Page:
First Negative Ads Hit the Airwaves in Supreme Court Contests (VIDEOS)
If it’s mid-October, it’s negative campaign ad season.
Of course, the biggest contest this year is the battle for three open seats on the PA Supreme Court. So it shouldn’t be a surprise that the videos pertain to that race.
As Dave Davies of WHYY reports, these spots are from the independent group Pennsylvanians for Judicial Reform. The organization created three separate ads to target each Republican.
Superior Court Judge Judy Olson is portrayed as “out of touch”.
It goes after her opposition to abortion, questions whether she would protect workers and asserts she is “financed by some of the most radical tea party groups in Pennsylvania.”
Commonwealth Court Anne Covey on the other hand is painted as incompetent and dishonest.
“Supreme Court candidate Anne Covey has a problem,” the narrator states before listing incidents in which she allegedly lied.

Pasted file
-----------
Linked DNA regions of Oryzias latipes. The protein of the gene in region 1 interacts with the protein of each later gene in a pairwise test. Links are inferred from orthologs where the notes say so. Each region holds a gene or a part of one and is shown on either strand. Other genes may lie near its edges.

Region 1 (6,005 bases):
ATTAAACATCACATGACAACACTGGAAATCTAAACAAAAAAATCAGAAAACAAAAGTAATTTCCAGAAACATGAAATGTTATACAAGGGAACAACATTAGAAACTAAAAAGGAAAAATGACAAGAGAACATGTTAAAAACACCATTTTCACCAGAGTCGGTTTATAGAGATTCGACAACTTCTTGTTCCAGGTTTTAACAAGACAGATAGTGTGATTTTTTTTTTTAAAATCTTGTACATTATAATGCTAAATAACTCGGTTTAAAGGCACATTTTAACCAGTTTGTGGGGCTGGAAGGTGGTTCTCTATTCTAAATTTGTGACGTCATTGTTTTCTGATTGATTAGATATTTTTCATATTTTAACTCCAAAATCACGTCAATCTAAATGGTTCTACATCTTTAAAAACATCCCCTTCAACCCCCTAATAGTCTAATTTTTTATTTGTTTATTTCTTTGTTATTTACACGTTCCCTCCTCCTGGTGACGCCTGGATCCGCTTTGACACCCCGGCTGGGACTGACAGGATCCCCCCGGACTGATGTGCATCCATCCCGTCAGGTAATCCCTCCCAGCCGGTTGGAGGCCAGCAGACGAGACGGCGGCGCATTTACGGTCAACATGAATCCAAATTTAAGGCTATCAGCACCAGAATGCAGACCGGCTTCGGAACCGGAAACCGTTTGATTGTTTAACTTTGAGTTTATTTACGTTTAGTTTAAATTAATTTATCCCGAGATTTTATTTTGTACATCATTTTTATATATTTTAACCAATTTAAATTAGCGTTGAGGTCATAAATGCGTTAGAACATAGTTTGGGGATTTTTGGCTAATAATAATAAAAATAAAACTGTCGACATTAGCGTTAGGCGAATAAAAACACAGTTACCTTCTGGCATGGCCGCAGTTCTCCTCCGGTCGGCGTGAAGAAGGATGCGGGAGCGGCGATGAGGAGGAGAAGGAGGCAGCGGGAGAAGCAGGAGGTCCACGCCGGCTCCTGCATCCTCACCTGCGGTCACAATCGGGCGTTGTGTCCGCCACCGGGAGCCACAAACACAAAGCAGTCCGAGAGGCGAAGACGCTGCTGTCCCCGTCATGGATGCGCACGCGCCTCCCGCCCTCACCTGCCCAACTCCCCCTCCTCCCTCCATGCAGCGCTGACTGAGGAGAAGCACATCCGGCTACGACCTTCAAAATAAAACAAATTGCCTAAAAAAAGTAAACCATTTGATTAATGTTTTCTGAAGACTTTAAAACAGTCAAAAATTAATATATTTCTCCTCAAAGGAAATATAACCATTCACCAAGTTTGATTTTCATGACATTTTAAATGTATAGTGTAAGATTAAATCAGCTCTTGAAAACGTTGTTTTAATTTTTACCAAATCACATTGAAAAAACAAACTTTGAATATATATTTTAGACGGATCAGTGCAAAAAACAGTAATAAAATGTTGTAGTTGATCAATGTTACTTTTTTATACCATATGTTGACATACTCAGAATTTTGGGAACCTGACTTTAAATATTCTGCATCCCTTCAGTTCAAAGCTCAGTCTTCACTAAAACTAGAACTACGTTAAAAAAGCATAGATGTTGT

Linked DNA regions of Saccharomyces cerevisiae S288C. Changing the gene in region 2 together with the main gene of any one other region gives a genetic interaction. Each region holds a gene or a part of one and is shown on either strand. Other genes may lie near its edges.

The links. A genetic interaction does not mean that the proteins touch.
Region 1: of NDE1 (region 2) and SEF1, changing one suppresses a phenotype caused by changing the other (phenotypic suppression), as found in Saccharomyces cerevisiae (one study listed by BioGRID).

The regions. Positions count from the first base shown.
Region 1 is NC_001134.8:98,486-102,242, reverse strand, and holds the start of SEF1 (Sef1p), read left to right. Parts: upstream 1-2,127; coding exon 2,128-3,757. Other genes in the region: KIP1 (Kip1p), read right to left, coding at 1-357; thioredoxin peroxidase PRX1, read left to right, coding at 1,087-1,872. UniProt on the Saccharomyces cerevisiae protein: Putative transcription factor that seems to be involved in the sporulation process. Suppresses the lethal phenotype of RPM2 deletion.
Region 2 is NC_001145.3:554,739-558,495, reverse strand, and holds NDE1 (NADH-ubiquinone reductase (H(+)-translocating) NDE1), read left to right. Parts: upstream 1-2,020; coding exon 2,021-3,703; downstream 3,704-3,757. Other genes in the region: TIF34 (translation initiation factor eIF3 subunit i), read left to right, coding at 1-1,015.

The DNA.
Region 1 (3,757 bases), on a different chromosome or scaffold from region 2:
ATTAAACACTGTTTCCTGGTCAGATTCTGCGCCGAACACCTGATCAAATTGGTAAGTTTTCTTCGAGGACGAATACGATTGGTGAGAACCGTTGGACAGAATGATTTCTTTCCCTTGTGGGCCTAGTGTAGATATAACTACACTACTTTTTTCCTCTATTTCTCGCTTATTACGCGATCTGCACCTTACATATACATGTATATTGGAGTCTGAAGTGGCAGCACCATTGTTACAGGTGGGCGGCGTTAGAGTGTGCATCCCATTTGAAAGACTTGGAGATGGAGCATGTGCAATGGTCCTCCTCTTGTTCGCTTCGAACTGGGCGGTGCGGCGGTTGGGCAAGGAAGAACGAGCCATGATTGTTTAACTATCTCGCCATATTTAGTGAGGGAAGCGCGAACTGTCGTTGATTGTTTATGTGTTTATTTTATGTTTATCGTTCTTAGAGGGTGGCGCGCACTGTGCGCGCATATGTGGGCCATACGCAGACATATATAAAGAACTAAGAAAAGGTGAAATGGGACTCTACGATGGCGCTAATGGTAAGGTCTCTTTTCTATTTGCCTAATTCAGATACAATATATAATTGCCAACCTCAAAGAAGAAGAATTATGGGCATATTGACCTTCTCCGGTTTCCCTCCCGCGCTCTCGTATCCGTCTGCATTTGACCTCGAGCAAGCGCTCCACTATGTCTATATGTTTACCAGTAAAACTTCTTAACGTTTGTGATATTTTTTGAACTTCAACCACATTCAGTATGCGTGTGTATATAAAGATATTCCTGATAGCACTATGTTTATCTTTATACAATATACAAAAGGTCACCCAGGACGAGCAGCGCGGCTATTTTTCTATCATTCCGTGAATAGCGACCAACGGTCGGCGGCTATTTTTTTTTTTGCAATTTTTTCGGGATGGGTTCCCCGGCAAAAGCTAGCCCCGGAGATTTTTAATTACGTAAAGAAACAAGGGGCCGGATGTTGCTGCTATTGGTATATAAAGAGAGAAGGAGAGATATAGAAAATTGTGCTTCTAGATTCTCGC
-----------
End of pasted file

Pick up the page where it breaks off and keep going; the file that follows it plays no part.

“Pennsylvania needs judges whose honesty is unquestioned,” the narrator states. “Not Anne Covey.”
The harshest ad, however, is saved for Adams County Court Judge Michael George.
Every cycle the most negative commercials are usually reserved for judicial and AG races. That’s because the official may have some case where they defended someone who did something horrific. Another frequently used example is a judge that granted furloughs to a prisoner who committed a crime on leave.
This phenomenon probably began with the infamous Willie Horton commercial from the 1988 presidential election.
The goal is not so much to criticize the candidate involved but to mention as many unsavory things as possible while their picture is displayed on the screen. The hope is that viewers implicitly blame the official for the heinous acts.
Judge George receives an especially harsh treatment from the ad, which finishes by asking if PA can afford putting him on the Supreme Court.
Judging by the tone of these videos, and the importance of gaining a majority on the Commonwealth’s highest court, expect more of these in the near future.